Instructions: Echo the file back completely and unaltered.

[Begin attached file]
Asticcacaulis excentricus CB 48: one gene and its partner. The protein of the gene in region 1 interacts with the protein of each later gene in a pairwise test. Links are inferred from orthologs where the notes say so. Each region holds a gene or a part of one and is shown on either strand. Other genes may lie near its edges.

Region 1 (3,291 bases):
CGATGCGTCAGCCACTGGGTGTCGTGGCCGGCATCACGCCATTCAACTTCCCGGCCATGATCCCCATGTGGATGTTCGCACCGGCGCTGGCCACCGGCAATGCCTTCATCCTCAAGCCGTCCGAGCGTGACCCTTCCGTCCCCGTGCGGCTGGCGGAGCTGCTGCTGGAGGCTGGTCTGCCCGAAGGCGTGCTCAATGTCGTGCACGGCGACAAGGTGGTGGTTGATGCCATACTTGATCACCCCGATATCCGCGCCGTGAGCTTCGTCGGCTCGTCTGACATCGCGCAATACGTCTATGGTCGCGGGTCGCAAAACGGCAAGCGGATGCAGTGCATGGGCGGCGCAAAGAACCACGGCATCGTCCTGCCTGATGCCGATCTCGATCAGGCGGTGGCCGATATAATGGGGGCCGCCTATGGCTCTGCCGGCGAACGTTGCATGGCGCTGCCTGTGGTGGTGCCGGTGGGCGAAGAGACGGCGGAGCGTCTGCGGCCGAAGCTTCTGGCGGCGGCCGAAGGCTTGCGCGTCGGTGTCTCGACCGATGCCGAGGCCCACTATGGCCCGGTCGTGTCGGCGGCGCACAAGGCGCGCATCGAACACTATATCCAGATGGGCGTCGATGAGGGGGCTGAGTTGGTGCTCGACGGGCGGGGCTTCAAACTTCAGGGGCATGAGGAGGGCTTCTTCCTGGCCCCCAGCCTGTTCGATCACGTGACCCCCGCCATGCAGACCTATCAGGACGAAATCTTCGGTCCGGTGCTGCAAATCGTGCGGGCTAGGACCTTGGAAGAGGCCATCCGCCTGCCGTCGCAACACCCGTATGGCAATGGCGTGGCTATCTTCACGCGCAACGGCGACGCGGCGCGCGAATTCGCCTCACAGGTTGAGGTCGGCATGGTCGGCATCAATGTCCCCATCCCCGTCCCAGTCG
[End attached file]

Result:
Asticcacaulis excentricus CB 48: one gene and its partner. The protein of the gene in region 1 interacts with the protein of each later gene in a pairwise test. Links are inferred from orthologs where the notes say so. Each region holds a gene or a part of one and is shown on either strand. Other genes may lie near its edges.

Region 1 (3,291 bases):
CGATGCGTCAGCCACTGGGTGTCGTGGCCGGCATCACGCCATTCAACTTCCCGGCCATGATCCCCATGTGGATGTTCGCACCGGCGCTGGCCACCGGCAATGCCTTCATCCTCAAGCCGTCCGAGCGTGACCCTTCCGTCCCCGTGCGGCTGGCGGAGCTGCTGCTGGAGGCTGGTCTGCCCGAAGGCGTGCTCAATGTCGTGCACGGCGACAAGGTGGTGGTTGATGCCATACTTGATCACCCCGATATCCGCGCCGTGAGCTTCGTCGGCTCGTCTGACATCGCGCAATACGTCTATGGTCGCGGGTCGCAAAACGGCAAGCGGATGCAGTGCATGGGCGGCGCAAAGAACCACGGCATCGTCCTGCCTGATGCCGATCTCGATCAGGCGGTGGCCGATATAATGGGGGCCGCCTATGGCTCTGCCGGCGAACGTTGCATGGCGCTGCCTGTGGTGGTGCCGGTGGGCGAAGAGACGGCGGAGCGTCTGCGGCCGAAGCTTCTGGCGGCGGCCGAAGGCTTGCGCGTCGGTGTCTCGACCGATGCCGAGGCCCACTATGGCCCGGTCGTGTCGGCGGCGCACAAGGCGCGCATCGAACACTATATCCAGATGGGCGTCGATGAGGGGGCTGAGTTGGTGCTCGACGGGCGGGGCTTCAAACTTCAGGGGCATGAGGAGGGCTTCTTCCTGGCCCCCAGCCTGTTCGATCACGTGACCCCCGCCATGCAGACCTATCAGGACGAAATCTTCGGTCCGGTGCTGCAAATCGTGCGGGCTAGGACCTTGGAAGAGGCCATCCGCCTGCCGTCGCAACACCCGTATGGCAATGGCGTGGCTATCTTCACGCGCAACGGCGACGCGGCGCGCGAATTCGCCTCACAGGTTGAGGTCGGCATGGTCGGCATCAATGTCCCCATCCCCGTCCCAGTCG